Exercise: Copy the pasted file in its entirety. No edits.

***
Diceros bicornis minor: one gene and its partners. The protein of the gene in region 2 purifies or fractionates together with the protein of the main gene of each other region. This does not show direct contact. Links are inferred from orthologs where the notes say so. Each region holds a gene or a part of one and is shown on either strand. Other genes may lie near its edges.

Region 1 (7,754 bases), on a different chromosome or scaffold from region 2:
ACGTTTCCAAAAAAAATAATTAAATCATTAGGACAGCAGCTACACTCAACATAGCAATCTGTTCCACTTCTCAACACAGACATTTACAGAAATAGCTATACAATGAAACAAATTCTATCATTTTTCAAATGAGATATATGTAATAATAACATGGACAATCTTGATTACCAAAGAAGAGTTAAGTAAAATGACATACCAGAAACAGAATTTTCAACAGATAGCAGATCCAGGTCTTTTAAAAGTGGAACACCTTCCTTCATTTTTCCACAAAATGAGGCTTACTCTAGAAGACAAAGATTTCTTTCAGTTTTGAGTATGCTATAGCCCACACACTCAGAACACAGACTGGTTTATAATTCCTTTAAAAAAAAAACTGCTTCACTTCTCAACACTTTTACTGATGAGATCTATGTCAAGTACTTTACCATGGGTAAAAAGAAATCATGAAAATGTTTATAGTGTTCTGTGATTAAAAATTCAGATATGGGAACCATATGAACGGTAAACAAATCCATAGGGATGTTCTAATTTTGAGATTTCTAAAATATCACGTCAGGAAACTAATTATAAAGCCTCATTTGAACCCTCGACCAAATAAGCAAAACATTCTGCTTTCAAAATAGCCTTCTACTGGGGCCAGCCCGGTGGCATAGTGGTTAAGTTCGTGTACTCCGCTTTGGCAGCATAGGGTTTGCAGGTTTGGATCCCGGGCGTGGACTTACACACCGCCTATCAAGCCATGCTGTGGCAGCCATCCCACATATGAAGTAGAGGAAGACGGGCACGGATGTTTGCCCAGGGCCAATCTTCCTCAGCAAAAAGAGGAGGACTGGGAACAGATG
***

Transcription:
Diceros bicornis minor: one gene and its partners. The protein of the gene in region 2 purifies or fractionates together with the protein of the main gene of each other region. This does not show direct contact. Links are inferred from orthologs where the notes say so. Each region holds a gene or a part of one and is shown on either strand. Other genes may lie near its edges.

Region 1 (7,754 bases), on a different chromosome or scaffold from region 2:
ACGTTTCCAAAAAAAATAATTAAATCATTAGGACAGCAGCTACACTCAACATAGCAATCTGTTCCACTTCTCAACACAGACATTTACAGAAATAGCTATACAATGAAACAAATTCTATCATTTTTCAAATGAGATATATGTAATAATAACATGGACAATCTTGATTACCAAAGAAGAGTTAAGTAAAATGACATACCAGAAACAGAATTTTCAACAGATAGCAGATCCAGGTCTTTTAAAAGTGGAACACCTTCCTTCATTTTTCCACAAAATGAGGCTTACTCTAGAAGACAAAGATTTCTTTCAGTTTTGAGTATGCTATAGCCCACACACTCAGAACACAGACTGGTTTATAATTCCTTTAAAAAAAAAACTGCTTCACTTCTCAACACTTTTACTGATGAGATCTATGTCAAGTACTTTACCATGGGTAAAAAGAAATCATGAAAATGTTTATAGTGTTCTGTGATTAAAAATTCAGATATGGGAACCATATGAACGGTAAACAAATCCATAGGGATGTTCTAATTTTGAGATTTCTAAAATATCACGTCAGGAAACTAATTATAAAGCCTCATTTGAACCCTCGACCAAATAAGCAAAACATTCTGCTTTCAAAATAGCCTTCTACTGGGGCCAGCCCGGTGGCATAGTGGTTAAGTTCGTGTACTCCGCTTTGGCAGCATAGGGTTTGCAGGTTTGGATCCCGGGCGTGGACTTACACACCGCCTATCAAGCCATGCTGTGGCAGCCATCCCACATATGAAGTAGAGGAAGACGGGCACGGATGTTTGCCCAGGGCCAATCTTCCTCAGCAAAAAGAGGAGGACTGGGAACAGATG